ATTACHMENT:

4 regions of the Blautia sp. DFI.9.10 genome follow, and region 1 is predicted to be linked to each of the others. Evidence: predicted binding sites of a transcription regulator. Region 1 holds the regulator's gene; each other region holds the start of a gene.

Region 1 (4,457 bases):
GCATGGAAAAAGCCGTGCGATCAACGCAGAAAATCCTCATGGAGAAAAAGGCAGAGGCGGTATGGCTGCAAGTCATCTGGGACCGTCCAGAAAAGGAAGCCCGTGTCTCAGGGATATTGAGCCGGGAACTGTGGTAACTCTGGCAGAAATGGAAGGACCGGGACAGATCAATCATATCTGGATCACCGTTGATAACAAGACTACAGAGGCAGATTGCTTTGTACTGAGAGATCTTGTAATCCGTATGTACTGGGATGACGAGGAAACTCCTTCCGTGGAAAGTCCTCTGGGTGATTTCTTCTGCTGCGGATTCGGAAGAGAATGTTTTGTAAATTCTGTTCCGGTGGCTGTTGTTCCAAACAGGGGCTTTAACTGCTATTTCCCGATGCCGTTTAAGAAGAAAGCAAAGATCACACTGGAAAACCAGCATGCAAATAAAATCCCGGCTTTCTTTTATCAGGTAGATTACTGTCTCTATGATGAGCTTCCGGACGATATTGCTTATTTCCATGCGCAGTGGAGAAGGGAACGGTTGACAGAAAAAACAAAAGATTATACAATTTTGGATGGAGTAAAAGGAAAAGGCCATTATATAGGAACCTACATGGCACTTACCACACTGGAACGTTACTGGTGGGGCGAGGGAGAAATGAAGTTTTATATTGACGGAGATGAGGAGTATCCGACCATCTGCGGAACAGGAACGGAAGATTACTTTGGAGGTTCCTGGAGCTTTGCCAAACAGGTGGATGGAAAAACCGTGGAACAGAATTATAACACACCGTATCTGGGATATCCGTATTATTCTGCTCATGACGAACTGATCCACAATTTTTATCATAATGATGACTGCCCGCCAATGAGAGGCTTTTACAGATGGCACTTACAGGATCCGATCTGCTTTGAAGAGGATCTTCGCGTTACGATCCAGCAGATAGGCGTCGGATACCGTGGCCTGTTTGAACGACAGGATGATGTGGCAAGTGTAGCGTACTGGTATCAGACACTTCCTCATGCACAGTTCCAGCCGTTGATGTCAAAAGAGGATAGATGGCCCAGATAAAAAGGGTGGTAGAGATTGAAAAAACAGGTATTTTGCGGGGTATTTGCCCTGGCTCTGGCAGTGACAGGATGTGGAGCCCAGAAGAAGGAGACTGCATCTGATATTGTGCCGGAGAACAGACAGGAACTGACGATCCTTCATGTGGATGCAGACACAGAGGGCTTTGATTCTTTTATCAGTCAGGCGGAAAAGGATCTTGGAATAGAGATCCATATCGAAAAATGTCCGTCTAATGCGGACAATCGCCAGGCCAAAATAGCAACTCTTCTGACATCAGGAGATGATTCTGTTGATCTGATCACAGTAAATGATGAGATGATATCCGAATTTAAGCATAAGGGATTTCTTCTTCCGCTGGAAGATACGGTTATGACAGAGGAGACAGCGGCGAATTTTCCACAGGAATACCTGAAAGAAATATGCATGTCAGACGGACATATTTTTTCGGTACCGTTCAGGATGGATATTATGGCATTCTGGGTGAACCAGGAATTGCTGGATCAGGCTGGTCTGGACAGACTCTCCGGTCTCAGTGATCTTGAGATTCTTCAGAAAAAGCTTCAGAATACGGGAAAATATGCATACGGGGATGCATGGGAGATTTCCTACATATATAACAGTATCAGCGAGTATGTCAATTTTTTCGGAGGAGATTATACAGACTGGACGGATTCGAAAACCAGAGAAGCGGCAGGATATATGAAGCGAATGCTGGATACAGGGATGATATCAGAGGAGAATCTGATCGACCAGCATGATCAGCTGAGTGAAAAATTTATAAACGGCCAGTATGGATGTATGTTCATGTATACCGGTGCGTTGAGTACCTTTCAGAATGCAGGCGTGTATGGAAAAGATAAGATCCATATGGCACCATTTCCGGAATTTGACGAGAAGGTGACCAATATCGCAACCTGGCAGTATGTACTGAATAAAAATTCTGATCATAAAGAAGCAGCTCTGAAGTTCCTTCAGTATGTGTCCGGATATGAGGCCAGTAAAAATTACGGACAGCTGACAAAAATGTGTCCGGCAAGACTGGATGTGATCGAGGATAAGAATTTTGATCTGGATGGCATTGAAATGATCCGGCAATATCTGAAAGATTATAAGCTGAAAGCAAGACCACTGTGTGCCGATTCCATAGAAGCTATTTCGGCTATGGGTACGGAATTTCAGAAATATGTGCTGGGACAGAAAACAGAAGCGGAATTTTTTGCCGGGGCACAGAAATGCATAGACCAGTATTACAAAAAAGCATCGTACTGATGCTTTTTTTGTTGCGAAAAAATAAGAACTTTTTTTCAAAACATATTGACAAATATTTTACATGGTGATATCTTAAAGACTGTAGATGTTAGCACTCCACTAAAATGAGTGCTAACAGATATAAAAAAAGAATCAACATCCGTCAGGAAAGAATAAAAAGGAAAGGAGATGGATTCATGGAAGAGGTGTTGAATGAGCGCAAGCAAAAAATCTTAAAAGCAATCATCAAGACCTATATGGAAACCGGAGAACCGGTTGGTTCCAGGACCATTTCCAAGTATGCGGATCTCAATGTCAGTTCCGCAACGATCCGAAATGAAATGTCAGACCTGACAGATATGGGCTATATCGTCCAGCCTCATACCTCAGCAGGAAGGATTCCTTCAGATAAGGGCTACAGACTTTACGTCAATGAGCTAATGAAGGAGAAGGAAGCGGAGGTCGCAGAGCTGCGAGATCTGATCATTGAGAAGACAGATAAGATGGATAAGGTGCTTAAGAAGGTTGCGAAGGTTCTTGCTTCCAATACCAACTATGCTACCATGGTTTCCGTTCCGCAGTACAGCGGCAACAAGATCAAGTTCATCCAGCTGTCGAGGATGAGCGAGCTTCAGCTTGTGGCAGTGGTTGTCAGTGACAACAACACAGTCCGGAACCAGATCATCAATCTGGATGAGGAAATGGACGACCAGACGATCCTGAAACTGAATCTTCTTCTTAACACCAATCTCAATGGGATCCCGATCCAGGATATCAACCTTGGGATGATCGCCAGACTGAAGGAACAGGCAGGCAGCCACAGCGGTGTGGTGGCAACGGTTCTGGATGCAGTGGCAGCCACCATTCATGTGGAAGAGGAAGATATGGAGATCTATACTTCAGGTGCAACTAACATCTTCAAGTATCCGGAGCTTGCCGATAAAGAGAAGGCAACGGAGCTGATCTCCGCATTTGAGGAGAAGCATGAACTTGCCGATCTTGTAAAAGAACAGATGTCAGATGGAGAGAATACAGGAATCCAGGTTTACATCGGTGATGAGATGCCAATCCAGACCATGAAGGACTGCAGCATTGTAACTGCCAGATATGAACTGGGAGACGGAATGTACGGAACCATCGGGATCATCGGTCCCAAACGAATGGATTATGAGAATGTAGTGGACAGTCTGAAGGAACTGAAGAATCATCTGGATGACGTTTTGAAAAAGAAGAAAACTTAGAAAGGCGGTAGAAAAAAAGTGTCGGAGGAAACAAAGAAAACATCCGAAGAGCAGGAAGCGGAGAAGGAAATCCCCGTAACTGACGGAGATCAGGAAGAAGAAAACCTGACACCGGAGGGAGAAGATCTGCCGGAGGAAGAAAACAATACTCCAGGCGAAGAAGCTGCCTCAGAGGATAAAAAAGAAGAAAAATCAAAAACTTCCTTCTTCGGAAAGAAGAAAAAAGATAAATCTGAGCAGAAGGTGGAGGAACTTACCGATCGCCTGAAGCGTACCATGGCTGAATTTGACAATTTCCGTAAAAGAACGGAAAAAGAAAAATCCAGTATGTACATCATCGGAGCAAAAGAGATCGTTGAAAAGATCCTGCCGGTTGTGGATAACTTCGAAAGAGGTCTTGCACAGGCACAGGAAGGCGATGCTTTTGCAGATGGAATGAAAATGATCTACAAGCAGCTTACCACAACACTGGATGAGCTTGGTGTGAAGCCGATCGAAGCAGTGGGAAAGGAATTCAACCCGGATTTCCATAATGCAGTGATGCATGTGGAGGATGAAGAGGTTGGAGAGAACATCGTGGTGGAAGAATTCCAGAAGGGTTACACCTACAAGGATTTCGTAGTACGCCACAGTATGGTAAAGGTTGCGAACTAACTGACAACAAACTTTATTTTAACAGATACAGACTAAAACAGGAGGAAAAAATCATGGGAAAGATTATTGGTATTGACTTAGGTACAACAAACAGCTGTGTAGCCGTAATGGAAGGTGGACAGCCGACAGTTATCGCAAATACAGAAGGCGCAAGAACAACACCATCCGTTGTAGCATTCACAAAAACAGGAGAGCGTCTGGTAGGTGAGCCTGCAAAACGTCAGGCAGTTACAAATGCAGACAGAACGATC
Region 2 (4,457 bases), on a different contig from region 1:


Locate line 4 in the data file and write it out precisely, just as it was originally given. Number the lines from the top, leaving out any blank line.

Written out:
Region 2 (4,457 bases), on a different contig from region 1: